Looking for ways to overcome social anxiety or OCD-related perfectionism? At the end of this post, you’ll find some strategies I use to help individuals in South Florida (Palm Beach, Fort Lauderdale, Boca Raton, Boynton Beach, & Miami) overcome their anxiety. These exercises are examples of “Intentional Mistake Practice“, a CBT-based technique that can be used to challenge some of the problematic perfectionistic beliefs that are central to social anxiety and OCD.
First, though, what do social anxiety and OCD-related perfectionism have in common? Although on the surface, these anxiety disorders are quite different, individuals with social phobia and OCD often share many perfectionistic beliefs about the world. Social anxiety (or “social phobia”) is characterized by excessive worry about being perceived negatively by others. Individuals with social phobia often have perfectionistic expectations about their own behavior and question their social competence. They fear potential shame, embarrassment, or rejection in social settings.
In OCD, perfectionistic cognitions may also involve “performing” in front of others but more often involve personal perfectionistic standards. These individuals often feel a moral imperative to live up to their true potential. They often seek to give nothing but their best (100% of the time) and fear making mistakes because of what this might imply about their value as a person.
Many research studies have found that the most effective treatment for OCD-related perfectionism and social anxiety is cognitive behavioral therapy (CBT). If you have one of these conditions, find a therapist who uses exposure and response prevention (ERP), a specific form of CBT that will be an important part of your recovery. ERP will help you challenge your perfectionistic beliefs, which will reduce your symptoms and make you less vulnerable to future relapse. I should note that although ERP is commonly thought of as an OCD-specific intervention, its principles apply readily to social anxiety treatment.
As I have discussed earlier, ERP has two main components:
- exposure – purposely doing activities that are designed to elicit your anxiety
- response prevention – actively resisting the urge to complete a ritual
You should only complete exposures if you are able to maintain good response prevention while doing so. This applies both to external/behavioral rituals, as well as mental rituals. Even the most challenging, high-level exposures will be ineffective if you are not maintaining good response prevention. Moreover, ritualizing during your exposures will actually strengthen your anxiety in the long run. In some cases, acting in a self-deprecating manner or offering unnecessary apologies is actually a sneaky ritual that provides reassurance and maintains anxiety over time. Eliminate these behaviors when you’re completing an exposure in order to maximize your treatment gains.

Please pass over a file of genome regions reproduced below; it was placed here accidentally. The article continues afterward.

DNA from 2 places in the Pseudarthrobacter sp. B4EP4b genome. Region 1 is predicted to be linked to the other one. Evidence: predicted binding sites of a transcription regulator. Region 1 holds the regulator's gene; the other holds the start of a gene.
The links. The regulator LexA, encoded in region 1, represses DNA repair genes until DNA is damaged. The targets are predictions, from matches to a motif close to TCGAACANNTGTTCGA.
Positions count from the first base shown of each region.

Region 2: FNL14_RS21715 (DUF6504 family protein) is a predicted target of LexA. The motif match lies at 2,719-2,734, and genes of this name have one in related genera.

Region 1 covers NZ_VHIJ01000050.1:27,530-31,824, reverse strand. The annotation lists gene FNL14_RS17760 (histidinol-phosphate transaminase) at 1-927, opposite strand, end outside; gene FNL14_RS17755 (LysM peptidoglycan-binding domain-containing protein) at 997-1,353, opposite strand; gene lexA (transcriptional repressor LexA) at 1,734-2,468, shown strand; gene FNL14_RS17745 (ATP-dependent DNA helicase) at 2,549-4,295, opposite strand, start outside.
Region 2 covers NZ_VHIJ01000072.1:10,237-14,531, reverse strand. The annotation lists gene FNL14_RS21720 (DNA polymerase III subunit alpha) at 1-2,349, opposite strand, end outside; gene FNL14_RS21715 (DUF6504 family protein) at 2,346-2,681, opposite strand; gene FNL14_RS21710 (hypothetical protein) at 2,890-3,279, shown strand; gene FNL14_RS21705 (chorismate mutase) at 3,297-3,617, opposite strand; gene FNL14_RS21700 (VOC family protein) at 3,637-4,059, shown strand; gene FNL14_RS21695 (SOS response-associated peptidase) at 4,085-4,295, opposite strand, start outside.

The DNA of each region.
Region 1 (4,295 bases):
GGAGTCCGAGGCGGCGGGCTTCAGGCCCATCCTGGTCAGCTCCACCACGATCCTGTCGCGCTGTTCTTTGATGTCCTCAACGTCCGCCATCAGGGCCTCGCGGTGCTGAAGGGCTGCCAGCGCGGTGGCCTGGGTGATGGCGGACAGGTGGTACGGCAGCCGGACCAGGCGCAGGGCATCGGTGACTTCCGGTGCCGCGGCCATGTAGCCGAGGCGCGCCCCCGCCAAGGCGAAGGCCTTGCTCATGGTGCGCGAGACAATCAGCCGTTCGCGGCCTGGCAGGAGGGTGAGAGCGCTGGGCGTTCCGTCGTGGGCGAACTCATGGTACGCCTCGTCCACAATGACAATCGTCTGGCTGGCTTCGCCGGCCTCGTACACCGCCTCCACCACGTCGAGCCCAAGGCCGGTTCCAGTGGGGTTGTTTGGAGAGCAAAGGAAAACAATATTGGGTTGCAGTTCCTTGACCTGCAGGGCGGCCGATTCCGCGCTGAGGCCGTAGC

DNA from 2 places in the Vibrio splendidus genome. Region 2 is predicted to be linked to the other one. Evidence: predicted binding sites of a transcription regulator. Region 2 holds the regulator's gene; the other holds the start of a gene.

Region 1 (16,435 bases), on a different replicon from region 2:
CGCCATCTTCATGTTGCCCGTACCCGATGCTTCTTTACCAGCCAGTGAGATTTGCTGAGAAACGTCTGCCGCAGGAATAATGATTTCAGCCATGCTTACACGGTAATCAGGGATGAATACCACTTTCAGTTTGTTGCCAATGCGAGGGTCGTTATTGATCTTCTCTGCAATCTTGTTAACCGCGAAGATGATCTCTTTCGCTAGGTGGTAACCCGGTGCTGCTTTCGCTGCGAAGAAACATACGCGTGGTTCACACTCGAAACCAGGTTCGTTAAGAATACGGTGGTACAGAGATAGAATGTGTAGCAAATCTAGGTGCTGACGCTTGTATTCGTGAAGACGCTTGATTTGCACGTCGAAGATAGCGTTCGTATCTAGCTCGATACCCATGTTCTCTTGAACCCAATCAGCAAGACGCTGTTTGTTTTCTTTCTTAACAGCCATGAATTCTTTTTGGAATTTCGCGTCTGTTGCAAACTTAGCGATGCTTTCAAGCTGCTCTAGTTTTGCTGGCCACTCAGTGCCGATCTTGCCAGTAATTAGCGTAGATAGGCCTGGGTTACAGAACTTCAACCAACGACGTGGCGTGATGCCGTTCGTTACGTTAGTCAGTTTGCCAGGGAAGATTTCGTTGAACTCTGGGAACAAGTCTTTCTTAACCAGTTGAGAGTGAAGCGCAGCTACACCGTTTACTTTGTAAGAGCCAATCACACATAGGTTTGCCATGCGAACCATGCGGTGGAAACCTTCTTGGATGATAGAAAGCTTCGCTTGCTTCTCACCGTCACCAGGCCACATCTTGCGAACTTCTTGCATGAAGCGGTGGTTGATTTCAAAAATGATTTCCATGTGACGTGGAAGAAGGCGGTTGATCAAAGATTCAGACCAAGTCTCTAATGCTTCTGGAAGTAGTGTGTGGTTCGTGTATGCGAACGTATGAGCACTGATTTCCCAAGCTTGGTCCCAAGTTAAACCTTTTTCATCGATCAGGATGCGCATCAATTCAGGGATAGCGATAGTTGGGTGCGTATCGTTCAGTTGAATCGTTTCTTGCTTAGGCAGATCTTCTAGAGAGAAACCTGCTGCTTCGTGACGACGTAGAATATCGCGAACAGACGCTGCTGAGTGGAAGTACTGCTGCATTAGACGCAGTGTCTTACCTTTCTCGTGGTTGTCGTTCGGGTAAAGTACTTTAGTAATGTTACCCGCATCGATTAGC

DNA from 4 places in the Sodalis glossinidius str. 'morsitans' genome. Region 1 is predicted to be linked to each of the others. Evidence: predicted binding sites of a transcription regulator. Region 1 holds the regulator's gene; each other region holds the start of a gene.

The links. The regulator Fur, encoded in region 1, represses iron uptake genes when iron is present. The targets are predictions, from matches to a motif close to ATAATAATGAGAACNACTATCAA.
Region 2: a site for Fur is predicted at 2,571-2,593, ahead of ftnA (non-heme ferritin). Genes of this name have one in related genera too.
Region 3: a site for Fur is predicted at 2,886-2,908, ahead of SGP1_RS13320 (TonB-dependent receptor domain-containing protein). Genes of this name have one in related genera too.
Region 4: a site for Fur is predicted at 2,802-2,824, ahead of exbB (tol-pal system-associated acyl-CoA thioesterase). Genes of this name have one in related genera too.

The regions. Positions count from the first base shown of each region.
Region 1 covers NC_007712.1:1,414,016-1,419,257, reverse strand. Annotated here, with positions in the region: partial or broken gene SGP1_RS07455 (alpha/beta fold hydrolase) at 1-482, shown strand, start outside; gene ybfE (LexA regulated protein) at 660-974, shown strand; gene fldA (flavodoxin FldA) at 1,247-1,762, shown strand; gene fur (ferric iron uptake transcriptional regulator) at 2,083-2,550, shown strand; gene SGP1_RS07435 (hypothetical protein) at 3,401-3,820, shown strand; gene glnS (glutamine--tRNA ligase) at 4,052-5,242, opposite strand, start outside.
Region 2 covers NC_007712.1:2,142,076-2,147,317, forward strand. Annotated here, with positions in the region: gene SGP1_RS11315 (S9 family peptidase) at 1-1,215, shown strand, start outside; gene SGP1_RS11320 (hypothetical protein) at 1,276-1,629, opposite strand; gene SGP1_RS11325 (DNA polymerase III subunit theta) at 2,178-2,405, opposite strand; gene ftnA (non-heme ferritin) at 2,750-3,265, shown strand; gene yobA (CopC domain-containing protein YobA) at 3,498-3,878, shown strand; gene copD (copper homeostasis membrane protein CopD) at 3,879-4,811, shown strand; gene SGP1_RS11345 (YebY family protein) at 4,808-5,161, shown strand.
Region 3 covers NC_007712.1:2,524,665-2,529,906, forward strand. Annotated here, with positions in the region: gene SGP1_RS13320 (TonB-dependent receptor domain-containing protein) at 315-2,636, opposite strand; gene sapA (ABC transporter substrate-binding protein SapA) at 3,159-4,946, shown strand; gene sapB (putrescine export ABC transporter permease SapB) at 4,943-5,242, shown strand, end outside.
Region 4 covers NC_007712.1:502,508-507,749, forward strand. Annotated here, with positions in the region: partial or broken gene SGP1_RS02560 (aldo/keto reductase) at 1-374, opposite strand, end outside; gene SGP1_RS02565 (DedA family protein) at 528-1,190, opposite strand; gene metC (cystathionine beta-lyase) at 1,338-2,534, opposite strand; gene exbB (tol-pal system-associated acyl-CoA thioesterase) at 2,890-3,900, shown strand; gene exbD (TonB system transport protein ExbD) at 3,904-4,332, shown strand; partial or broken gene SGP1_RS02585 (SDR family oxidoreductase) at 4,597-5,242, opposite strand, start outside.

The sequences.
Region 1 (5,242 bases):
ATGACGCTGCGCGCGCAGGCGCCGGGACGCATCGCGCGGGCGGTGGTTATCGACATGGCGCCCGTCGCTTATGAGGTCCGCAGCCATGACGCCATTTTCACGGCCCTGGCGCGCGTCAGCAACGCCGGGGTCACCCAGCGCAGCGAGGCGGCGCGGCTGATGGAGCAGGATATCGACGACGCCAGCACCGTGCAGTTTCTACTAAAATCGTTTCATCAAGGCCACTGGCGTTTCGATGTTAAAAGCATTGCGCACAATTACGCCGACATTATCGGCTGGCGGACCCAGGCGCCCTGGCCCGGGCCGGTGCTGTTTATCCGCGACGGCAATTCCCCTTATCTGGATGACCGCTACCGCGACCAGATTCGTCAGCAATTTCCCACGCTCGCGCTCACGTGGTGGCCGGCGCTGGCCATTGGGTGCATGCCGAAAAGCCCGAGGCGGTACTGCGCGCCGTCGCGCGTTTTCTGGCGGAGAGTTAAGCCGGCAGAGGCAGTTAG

Completing exposures without ritualizing will help you (and your anxiety!) learn emotionally what you already know intellectually: “It’s okay to make mistakes. No one is perfect, not even me.”
The nine exposure ideas discussed below are based on “intentional mistake practice” and utilize social media (Twitter, Facebook) to help you challenge perfectionistic beliefs and fight your anxiety. Remember that exposures are supposed to make you feel anxious and uncomfortable. If they were not challenging, they could not make you stronger. If you feel anxious and you resist the urge to ritualize, you are actually weakening your anxiety. Useful coping statements during these exposures might include:
- No one is perfect. Everybody makes mistakes.
- This feels like a bigger deal than it actually is.
- Anxiety is temporary and will pass even if I don’t ritualize.
- These types of situations happen all the time.
- When I feel anxiety during an exposure, it means I’m doing something to make myself stronger.
- I’m not a mind-reader and don’t know what other people are actually thinking about this.
Nine Social Media-Based ”Intentional Mistake Practice” Exposures
1. Make a status update or send out a tweet that contains a typoe. In order to practice good response prevention, you should not correct (or apologize for) the typo. Let it stand on its own.
2. Post an unflattering picture of yourself online. Resist urges to offer excuses or explanations about why the picture looks the way it does (e.g., “I just woke up” or “The photographer caught me by surprise.”). Make sure that you do not make any self-deprecating comments.
3. Friend someone on Facebook you don’t actually know. Because following strangers on Twitter is commonplace, this exposure is most effective when completed on Facebook. Make sure that you don’t preemptively include any explanations or justifications for your friend request.
4. Make an off-topic comment. Again, resist urges to offer explanations or “connect the dots”.
5. Make a post or send a tweet without checking it for typos. This exercise is response prevention at its core and can increase your tolerance for doubt and uncertainty.
6. Share a link that doesn’t actually work. Resist urges to correct the mistake or apologize. If someone asks you for the correct link, send it to them privately without offering additional explanation.
7. Ask a question that has already been answered. Make sure that you don’t offer explanations or apologize after the fact.
8. Comment on a stranger’s post. Embrace the uncertainty of not knowing how/if they will respond.
9. Tell a lame joke with a “straight face”. Even online, there are ways to “give away” the fact that you’re doing an exposure. Keep that information to yourself to avoid “un-doing” the exposure, so that you can maximize your benefit.
Thoughts? Other ideas for social media-based exposures? Let’s discuss below.